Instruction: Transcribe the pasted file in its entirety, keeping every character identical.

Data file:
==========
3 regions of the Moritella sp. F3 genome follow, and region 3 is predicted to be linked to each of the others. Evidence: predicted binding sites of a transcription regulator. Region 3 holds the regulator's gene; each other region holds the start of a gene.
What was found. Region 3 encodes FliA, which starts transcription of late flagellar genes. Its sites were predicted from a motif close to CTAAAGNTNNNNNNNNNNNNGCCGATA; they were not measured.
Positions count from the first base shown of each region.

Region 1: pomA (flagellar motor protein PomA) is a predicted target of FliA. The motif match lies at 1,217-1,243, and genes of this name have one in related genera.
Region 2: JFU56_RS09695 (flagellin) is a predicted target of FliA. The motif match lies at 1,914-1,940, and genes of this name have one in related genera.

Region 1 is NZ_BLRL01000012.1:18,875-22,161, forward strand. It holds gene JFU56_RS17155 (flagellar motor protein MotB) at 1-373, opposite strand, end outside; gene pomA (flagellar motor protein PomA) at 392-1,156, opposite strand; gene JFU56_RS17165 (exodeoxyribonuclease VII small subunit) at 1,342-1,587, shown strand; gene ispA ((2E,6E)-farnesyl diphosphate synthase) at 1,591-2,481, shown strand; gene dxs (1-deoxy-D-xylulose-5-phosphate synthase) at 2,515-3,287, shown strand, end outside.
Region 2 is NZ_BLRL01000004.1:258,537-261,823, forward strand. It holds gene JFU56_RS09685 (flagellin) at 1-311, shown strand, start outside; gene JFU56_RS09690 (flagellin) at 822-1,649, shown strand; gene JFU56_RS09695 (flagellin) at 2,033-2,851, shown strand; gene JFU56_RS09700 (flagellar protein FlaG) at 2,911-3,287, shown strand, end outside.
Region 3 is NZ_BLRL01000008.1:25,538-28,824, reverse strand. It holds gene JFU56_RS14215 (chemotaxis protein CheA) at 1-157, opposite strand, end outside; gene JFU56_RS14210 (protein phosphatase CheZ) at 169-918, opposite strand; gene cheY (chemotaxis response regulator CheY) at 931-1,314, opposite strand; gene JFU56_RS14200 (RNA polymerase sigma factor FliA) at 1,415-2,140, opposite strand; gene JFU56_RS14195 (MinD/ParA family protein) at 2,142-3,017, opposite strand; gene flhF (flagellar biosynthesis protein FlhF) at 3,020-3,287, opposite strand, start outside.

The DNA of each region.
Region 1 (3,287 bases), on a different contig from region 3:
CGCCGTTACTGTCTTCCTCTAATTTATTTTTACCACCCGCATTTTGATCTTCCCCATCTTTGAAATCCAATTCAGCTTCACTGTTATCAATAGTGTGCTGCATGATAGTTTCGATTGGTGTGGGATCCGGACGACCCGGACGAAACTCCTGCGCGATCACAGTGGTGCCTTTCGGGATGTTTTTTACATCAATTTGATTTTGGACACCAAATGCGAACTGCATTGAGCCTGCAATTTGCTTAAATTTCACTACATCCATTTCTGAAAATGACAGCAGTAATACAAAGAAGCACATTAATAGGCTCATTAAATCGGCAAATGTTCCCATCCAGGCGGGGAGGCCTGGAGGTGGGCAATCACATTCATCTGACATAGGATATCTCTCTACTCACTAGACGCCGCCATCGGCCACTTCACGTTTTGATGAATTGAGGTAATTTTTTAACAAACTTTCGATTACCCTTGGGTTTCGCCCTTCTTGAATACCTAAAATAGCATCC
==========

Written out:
3 regions of the Moritella sp. F3 genome follow, and region 3 is predicted to be linked to each of the others. Evidence: predicted binding sites of a transcription regulator. Region 3 holds the regulator's gene; each other region holds the start of a gene.
What was found. Region 3 encodes FliA, which starts transcription of late flagellar genes. Its sites were predicted from a motif close to CTAAAGNTNNNNNNNNNNNNGCCGATA; they were not measured.
Positions count from the first base shown of each region.

Region 1: pomA (flagellar motor protein PomA) is a predicted target of FliA. The motif match lies at 1,217-1,243, and genes of this name have one in related genera.
Region 2: JFU56_RS09695 (flagellin) is a predicted target of FliA. The motif match lies at 1,914-1,940, and genes of this name have one in related genera.

Region 1 is NZ_BLRL01000012.1:18,875-22,161, forward strand. It holds gene JFU56_RS17155 (flagellar motor protein MotB) at 1-373, opposite strand, end outside; gene pomA (flagellar motor protein PomA) at 392-1,156, opposite strand; gene JFU56_RS17165 (exodeoxyribonuclease VII small subunit) at 1,342-1,587, shown strand; gene ispA ((2E,6E)-farnesyl diphosphate synthase) at 1,591-2,481, shown strand; gene dxs (1-deoxy-D-xylulose-5-phosphate synthase) at 2,515-3,287, shown strand, end outside.
Region 2 is NZ_BLRL01000004.1:258,537-261,823, forward strand. It holds gene JFU56_RS09685 (flagellin) at 1-311, shown strand, start outside; gene JFU56_RS09690 (flagellin) at 822-1,649, shown strand; gene JFU56_RS09695 (flagellin) at 2,033-2,851, shown strand; gene JFU56_RS09700 (flagellar protein FlaG) at 2,911-3,287, shown strand, end outside.
Region 3 is NZ_BLRL01000008.1:25,538-28,824, reverse strand. It holds gene JFU56_RS14215 (chemotaxis protein CheA) at 1-157, opposite strand, end outside; gene JFU56_RS14210 (protein phosphatase CheZ) at 169-918, opposite strand; gene cheY (chemotaxis response regulator CheY) at 931-1,314, opposite strand; gene JFU56_RS14200 (RNA polymerase sigma factor FliA) at 1,415-2,140, opposite strand; gene JFU56_RS14195 (MinD/ParA family protein) at 2,142-3,017, opposite strand; gene flhF (flagellar biosynthesis protein FlhF) at 3,020-3,287, opposite strand, start outside.

The DNA of each region.
Region 1 (3,287 bases), on a different contig from region 3:
CGCCGTTACTGTCTTCCTCTAATTTATTTTTACCACCCGCATTTTGATCTTCCCCATCTTTGAAATCCAATTCAGCTTCACTGTTATCAATAGTGTGCTGCATGATAGTTTCGATTGGTGTGGGATCCGGACGACCCGGACGAAACTCCTGCGCGATCACAGTGGTGCCTTTCGGGATGTTTTTTACATCAATTTGATTTTGGACACCAAATGCGAACTGCATTGAGCCTGCAATTTGCTTAAATTTCACTACATCCATTTCTGAAAATGACAGCAGTAATACAAAGAAGCACATTAATAGGCTCATTAAATCGGCAAATGTTCCCATCCAGGCGGGGAGGCCTGGAGGTGGGCAATCACATTCATCTGACATAGGATATCTCTCTACTCACTAGACGCCGCCATCGGCCACTTCACGTTTTGATGAATTGAGGTAATTTTTTAACAAACTTTCGATTACCCTTGGGTTTCGCCCTTCTTGAATACCTAAAATAGCATCC